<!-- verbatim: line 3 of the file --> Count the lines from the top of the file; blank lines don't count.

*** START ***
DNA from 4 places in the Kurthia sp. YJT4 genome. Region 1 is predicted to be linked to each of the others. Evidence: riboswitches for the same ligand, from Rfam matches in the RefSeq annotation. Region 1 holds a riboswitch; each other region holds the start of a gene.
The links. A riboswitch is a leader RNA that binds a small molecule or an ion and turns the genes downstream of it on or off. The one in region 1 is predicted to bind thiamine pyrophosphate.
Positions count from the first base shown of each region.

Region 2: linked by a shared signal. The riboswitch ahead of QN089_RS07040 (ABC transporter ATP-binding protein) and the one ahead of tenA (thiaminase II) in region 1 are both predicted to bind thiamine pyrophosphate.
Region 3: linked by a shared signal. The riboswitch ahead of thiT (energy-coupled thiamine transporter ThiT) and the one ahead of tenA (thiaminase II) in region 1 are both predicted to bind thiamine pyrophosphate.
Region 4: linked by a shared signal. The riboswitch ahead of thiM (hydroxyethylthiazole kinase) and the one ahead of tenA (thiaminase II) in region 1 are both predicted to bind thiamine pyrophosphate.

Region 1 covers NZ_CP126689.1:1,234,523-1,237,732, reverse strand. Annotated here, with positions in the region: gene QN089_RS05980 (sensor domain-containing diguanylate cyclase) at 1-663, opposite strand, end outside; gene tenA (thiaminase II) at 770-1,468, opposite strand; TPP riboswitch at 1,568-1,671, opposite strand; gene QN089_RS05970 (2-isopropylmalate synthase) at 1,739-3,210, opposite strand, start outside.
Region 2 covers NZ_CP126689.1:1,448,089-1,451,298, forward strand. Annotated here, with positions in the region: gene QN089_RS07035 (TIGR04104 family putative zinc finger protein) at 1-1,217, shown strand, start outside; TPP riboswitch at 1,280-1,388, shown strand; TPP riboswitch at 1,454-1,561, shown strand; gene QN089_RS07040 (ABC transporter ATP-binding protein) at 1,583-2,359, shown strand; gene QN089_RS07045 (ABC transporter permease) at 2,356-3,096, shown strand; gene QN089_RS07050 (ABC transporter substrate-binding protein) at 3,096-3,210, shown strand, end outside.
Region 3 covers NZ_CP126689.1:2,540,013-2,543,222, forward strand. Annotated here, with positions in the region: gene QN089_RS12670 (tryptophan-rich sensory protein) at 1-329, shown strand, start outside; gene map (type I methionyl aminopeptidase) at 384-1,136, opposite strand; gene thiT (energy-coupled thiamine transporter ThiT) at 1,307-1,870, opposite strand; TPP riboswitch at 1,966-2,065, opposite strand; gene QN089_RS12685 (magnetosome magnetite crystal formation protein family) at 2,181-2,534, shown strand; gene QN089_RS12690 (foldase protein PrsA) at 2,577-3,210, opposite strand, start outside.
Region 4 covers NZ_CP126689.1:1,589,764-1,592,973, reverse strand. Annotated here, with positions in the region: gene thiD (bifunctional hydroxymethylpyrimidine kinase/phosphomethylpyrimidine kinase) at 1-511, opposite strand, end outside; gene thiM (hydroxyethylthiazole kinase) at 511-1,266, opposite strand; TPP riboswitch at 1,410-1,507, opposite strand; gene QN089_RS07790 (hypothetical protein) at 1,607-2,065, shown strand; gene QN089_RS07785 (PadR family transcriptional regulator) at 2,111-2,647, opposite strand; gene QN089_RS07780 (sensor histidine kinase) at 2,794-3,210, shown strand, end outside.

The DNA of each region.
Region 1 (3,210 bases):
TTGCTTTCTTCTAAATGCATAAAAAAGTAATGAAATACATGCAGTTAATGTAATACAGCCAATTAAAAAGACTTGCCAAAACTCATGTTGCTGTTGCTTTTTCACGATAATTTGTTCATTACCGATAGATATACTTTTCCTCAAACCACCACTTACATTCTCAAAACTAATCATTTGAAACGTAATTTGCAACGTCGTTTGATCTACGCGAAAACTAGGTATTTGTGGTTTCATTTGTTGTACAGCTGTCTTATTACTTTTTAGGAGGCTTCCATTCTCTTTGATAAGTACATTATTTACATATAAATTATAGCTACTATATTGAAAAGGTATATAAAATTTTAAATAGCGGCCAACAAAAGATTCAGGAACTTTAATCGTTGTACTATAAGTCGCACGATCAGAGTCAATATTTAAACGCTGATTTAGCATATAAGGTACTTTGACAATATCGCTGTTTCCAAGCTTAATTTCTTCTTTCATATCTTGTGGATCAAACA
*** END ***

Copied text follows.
Positions count from the first base shown of each region.